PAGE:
Financial volatility has returned to stay. The end of 2018 has been turbulent in the financial markets, bringing a close to a year unlike any in recent memory. In the last 12 months there have been three major stock market corrections: a fateful start to 2018, the so-called «Red October» and, finally, one of the worst Decembers in a long time, making it the worst year since the Great Recession for virtually all the stock market indices. The performance of the fixed-income market has also been far from placid. The yield of US sovereign debt fluctuated at around 3% for most of the year, but ended up falling to around 2.5%, while the sovereign risk premiums of Europe’s periphery and of many emerging countries have spiked once again. It is the oil price, however, that has fluctuated the most, reaching a yearly high of 85 dollars per barrel of Brent in October before ending the year at around 55 dollars. What explains this year of extreme swings in the financial markets? Without a doubt, the continued tightening of monetary policy in the US, coupled with the early stages of departure from the exceptional monetary policy in Europe, have played an important role. However, generally speaking, none of this could be seen as a surprise, since the central banks communicated their intentions to the market well in advance. No, the key is to be found in uncertainty, which has given no respite.
Uncertainty gives no respite. Indeed, uncertainty is probably the word that sums up 2018. There has been uncertainty close to home, such as that which has gripped Europe in the form of a lack of clarity regarding Brexit and many doubts over Italy’s real commitment to the sustainability of its public finances. There has also been slightly more distant uncertainty regarding the final extent of the protectionist shift in the US and China’s response. Uncertainty has also arisen over the US’ real capacity for growth as the fiscal boost dissipates; as well as regarding whether, in the mature phase of the North American cycle, we will be able to avoid inflation surprises that alter the Fed’s route map towards greater tightening in its monetary policy. In short, there is uncertainty over what real rate of growth we will experience in 2019.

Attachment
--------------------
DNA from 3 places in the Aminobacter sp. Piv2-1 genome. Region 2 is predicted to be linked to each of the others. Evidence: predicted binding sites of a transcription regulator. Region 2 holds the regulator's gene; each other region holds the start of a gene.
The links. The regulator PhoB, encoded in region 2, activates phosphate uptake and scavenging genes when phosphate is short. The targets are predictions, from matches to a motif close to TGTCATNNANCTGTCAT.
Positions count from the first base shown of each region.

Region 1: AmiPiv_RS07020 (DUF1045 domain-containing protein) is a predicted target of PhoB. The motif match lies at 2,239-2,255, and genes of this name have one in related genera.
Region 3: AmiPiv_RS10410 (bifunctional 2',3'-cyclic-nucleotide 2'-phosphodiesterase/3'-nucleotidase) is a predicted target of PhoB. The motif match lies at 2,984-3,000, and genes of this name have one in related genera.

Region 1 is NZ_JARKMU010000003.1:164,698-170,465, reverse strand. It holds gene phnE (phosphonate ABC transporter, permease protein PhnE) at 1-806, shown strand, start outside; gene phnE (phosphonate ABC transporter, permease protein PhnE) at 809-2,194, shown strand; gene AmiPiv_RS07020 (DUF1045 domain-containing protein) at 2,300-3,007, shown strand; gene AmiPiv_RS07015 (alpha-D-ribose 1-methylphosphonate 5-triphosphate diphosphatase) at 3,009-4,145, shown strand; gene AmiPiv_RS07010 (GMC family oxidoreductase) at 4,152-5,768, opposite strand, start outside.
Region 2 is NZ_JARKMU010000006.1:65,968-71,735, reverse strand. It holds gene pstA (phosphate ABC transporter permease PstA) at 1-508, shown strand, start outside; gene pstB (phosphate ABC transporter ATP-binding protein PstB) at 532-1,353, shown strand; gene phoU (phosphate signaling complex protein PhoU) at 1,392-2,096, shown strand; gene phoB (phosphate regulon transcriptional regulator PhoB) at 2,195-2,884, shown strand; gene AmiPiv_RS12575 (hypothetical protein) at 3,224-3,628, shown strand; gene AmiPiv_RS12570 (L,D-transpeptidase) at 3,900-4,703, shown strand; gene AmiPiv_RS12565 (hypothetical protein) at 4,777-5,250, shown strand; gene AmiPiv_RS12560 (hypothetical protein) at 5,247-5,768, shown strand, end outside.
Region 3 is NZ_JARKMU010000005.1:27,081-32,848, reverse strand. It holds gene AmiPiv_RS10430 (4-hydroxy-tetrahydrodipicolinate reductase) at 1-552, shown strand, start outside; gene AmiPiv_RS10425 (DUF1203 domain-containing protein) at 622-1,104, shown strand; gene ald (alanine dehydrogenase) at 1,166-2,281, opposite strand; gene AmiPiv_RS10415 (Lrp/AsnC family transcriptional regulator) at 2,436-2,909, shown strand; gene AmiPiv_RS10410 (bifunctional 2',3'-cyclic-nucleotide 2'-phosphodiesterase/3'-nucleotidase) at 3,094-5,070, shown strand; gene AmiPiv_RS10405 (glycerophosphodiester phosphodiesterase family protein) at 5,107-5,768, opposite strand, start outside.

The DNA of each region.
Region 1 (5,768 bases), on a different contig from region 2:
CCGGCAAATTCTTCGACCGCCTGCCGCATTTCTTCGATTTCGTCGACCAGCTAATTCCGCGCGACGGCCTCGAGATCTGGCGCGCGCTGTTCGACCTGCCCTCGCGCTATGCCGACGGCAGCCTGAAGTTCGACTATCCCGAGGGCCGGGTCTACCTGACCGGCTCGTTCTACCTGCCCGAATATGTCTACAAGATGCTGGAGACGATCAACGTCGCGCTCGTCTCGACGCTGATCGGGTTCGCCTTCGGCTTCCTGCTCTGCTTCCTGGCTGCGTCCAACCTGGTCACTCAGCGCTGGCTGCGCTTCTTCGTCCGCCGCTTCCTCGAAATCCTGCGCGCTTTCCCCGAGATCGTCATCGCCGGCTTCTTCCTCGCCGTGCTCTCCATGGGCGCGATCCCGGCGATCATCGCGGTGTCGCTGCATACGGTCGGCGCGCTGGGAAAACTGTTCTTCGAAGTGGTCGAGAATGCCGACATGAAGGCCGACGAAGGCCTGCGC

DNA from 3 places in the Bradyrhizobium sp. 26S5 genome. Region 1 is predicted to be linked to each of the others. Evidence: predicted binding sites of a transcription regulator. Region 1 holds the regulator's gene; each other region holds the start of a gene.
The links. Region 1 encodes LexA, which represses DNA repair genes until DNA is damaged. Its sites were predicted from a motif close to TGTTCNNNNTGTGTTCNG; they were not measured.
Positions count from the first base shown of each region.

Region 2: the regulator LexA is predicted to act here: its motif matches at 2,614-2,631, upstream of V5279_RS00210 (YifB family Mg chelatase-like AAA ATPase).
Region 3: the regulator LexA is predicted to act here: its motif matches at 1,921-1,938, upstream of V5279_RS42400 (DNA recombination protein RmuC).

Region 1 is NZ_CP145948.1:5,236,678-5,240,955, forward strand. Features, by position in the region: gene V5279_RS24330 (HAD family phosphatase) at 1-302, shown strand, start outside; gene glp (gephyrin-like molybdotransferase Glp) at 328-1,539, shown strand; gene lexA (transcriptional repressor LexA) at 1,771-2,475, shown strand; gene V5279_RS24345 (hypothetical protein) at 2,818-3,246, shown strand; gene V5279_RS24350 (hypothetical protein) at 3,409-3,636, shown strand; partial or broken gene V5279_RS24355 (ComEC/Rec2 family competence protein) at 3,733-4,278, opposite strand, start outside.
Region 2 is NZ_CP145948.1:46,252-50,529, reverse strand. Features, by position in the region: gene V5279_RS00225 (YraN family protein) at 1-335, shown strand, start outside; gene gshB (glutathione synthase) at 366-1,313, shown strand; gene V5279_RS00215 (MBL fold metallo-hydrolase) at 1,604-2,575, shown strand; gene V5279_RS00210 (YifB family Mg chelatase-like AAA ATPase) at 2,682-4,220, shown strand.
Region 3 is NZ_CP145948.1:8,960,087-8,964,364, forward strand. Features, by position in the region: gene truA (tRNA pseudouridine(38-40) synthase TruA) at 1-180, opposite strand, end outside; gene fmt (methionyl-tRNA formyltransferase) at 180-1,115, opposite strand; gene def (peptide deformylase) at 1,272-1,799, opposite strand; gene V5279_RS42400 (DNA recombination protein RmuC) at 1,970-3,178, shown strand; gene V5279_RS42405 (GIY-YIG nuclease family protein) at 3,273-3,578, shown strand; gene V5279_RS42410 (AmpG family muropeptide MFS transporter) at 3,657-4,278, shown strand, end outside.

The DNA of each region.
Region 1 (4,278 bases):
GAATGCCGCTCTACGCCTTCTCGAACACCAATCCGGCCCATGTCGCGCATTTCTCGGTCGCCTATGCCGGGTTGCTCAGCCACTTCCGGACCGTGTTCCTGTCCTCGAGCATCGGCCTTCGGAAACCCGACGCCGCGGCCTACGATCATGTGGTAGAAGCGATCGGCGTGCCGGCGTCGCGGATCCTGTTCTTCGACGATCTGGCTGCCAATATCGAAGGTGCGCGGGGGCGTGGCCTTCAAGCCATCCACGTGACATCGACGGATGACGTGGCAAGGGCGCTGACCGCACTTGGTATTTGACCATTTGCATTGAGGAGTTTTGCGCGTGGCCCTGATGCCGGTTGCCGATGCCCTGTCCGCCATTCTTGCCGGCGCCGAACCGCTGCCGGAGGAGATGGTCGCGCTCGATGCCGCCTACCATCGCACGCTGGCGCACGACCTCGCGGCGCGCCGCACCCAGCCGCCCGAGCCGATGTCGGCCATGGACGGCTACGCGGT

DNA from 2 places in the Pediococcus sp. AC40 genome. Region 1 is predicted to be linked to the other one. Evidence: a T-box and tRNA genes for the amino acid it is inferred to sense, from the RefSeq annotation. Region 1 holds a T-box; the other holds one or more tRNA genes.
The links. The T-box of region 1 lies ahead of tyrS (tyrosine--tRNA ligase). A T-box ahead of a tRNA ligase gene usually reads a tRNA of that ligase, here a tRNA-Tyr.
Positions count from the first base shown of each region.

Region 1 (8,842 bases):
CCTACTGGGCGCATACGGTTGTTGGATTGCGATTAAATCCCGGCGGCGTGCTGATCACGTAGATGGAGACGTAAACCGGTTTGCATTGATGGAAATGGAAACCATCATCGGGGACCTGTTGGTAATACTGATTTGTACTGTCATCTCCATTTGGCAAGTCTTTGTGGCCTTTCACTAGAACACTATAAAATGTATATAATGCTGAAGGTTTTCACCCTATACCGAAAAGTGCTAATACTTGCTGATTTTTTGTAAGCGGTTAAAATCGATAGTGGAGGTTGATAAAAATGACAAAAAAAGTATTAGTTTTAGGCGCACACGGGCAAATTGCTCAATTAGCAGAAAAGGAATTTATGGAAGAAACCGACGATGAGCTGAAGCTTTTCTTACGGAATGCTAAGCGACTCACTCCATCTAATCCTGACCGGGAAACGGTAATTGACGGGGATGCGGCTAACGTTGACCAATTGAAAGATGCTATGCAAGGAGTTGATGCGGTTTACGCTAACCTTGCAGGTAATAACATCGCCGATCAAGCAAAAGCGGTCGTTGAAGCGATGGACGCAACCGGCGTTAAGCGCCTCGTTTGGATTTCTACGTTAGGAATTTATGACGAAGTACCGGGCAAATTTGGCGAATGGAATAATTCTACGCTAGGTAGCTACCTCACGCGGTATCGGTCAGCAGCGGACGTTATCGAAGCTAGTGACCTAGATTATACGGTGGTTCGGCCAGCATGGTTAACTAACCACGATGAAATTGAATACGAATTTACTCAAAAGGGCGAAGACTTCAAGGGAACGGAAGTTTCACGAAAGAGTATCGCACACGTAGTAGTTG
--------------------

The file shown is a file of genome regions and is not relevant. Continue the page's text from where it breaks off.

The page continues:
Yet, despite everything... we are not in such bad shape. Although the balance of risks is clearly tilted to the downside, and merely reviewing the different sources of uncertainty is enough to give you vertigo, it must be borne in mind that the global slowdown is taking place in a context of strong growth in economic activity in the recent past. In 2017, global growth stood at 3.7%, that of the euro area was 2.5%, while that of Spain reached 3.0%, and that of Portugal, 2.8%. For 2018, the estimated global growth is similar to that of the previous year, while in Europe the slowdown is more evident: the euro area will register growth of 1.9%, while for Spain it will be 2.5%, and 2.1% for Portugal. These are reasonably positive figures, especially considering that a large part of the slowdown is due to the fading of temporary support factors.
The tailwinds were important, but even without them Spain and Portugal continue to grow at a healthy rate. In recent years, various European economies, including those of Spain and Portugal, have benefited from so-called tailwinds – that is, growth contributed by a series of factors that have been beneficial for economic activity, such as the decline in oil prices, the depreciation of the euro and accommodative financial conditions. According to our estimates, in the case of Spain’s growth, the partial reversal of these factors alone explains practically all of the slowdown witnessed in 2018. In the case of Portugal, meanwhile, this reversal is also responsible for a substantial portion of the economic slowdown.
A foundation of solid growth in the Iberian economies. The fact that Spain and Portugal continue to show notable growth rates, even as the tailwinds are dissipating, tells us that the current dynamics of their economies continue to benefit from the structural improvements implemented in recent years. In both countries, the recovery in lending to the private sector reflects the higher demand for financing and the favourable conditions for granting credit, while also confirming that the sanitation of the banking sector has been a success. A positive reading can also be taken from the trend in the public finances, which continue to improve and set the Spanish and Portuguese fiscal policy apart from their Italian equivalent, in case any doubts remained. Finally, the boom in the labour market in both countries is particularly noteworthy, providing significant support for domestic demand in addition to having clearly positive and much-needed social consequences. In short, 2019 will be a demanding year with significant risks on the horizon, but they will be addressed from a reasonably solid starting position.